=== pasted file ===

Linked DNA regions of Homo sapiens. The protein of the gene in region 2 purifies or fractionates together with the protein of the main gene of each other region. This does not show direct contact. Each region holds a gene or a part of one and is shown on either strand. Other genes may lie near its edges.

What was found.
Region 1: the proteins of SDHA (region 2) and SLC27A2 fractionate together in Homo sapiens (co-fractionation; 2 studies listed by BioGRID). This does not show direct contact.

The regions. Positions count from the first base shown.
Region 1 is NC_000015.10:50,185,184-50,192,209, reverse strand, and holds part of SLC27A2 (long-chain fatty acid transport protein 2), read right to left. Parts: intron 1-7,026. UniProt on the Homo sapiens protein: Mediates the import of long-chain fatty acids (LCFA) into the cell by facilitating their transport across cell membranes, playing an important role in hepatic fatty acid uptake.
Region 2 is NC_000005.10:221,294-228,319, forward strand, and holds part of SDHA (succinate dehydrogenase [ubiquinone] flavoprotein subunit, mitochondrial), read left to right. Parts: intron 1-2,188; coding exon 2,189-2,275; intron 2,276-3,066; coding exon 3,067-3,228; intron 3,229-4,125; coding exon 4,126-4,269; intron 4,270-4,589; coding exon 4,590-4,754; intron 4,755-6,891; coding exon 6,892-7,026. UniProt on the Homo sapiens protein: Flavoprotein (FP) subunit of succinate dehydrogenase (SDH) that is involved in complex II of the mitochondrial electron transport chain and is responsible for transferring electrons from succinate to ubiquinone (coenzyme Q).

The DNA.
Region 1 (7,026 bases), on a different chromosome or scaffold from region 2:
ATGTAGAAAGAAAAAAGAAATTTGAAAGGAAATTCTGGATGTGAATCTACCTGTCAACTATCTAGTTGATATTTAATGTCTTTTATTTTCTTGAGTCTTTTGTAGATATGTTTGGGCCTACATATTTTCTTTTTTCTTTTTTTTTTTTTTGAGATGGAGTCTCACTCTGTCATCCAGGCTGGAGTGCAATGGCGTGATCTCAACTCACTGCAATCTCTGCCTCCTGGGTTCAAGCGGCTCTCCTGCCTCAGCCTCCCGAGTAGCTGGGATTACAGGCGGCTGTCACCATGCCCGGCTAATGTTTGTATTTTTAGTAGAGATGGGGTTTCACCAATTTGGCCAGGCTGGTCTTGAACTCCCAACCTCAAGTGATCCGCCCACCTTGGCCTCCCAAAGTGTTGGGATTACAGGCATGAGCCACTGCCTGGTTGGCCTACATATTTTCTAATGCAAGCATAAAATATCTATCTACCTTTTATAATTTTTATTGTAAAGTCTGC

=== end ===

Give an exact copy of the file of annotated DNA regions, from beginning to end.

Linked DNA regions of Homo sapiens. The protein of the gene in region 2 purifies or fractionates together with the protein of the main gene of each other region. This does not show direct contact. Each region holds a gene or a part of one and is shown on either strand. Other genes may lie near its edges.

What was found.
Region 1: the proteins of SDHA (region 2) and SLC27A2 fractionate together in Homo sapiens (co-fractionation; 2 studies listed by BioGRID). This does not show direct contact.

The regions. Positions count from the first base shown.
Region 1 is NC_000015.10:50,185,184-50,192,209, reverse strand, and holds part of SLC27A2 (long-chain fatty acid transport protein 2), read right to left. Parts: intron 1-7,026. UniProt on the Homo sapiens protein: Mediates the import of long-chain fatty acids (LCFA) into the cell by facilitating their transport across cell membranes, playing an important role in hepatic fatty acid uptake.
Region 2 is NC_000005.10:221,294-228,319, forward strand, and holds part of SDHA (succinate dehydrogenase [ubiquinone] flavoprotein subunit, mitochondrial), read left to right. Parts: intron 1-2,188; coding exon 2,189-2,275; intron 2,276-3,066; coding exon 3,067-3,228; intron 3,229-4,125; coding exon 4,126-4,269; intron 4,270-4,589; coding exon 4,590-4,754; intron 4,755-6,891; coding exon 6,892-7,026. UniProt on the Homo sapiens protein: Flavoprotein (FP) subunit of succinate dehydrogenase (SDH) that is involved in complex II of the mitochondrial electron transport chain and is responsible for transferring electrons from succinate to ubiquinone (coenzyme Q).

The DNA.
Region 1 (7,026 bases), on a different chromosome or scaffold from region 2:
ATGTAGAAAGAAAAAAGAAATTTGAAAGGAAATTCTGGATGTGAATCTACCTGTCAACTATCTAGTTGATATTTAATGTCTTTTATTTTCTTGAGTCTTTTGTAGATATGTTTGGGCCTACATATTTTCTTTTTTCTTTTTTTTTTTTTTGAGATGGAGTCTCACTCTGTCATCCAGGCTGGAGTGCAATGGCGTGATCTCAACTCACTGCAATCTCTGCCTCCTGGGTTCAAGCGGCTCTCCTGCCTCAGCCTCCCGAGTAGCTGGGATTACAGGCGGCTGTCACCATGCCCGGCTAATGTTTGTATTTTTAGTAGAGATGGGGTTTCACCAATTTGGCCAGGCTGGTCTTGAACTCCCAACCTCAAGTGATCCGCCCACCTTGGCCTCCCAAAGTGTTGGGATTACAGGCATGAGCCACTGCCTGGTTGGCCTACATATTTTCTAATGCAAGCATAAAATATCTATCTACCTTTTATAATTTTTATTGTAAAGTCTGC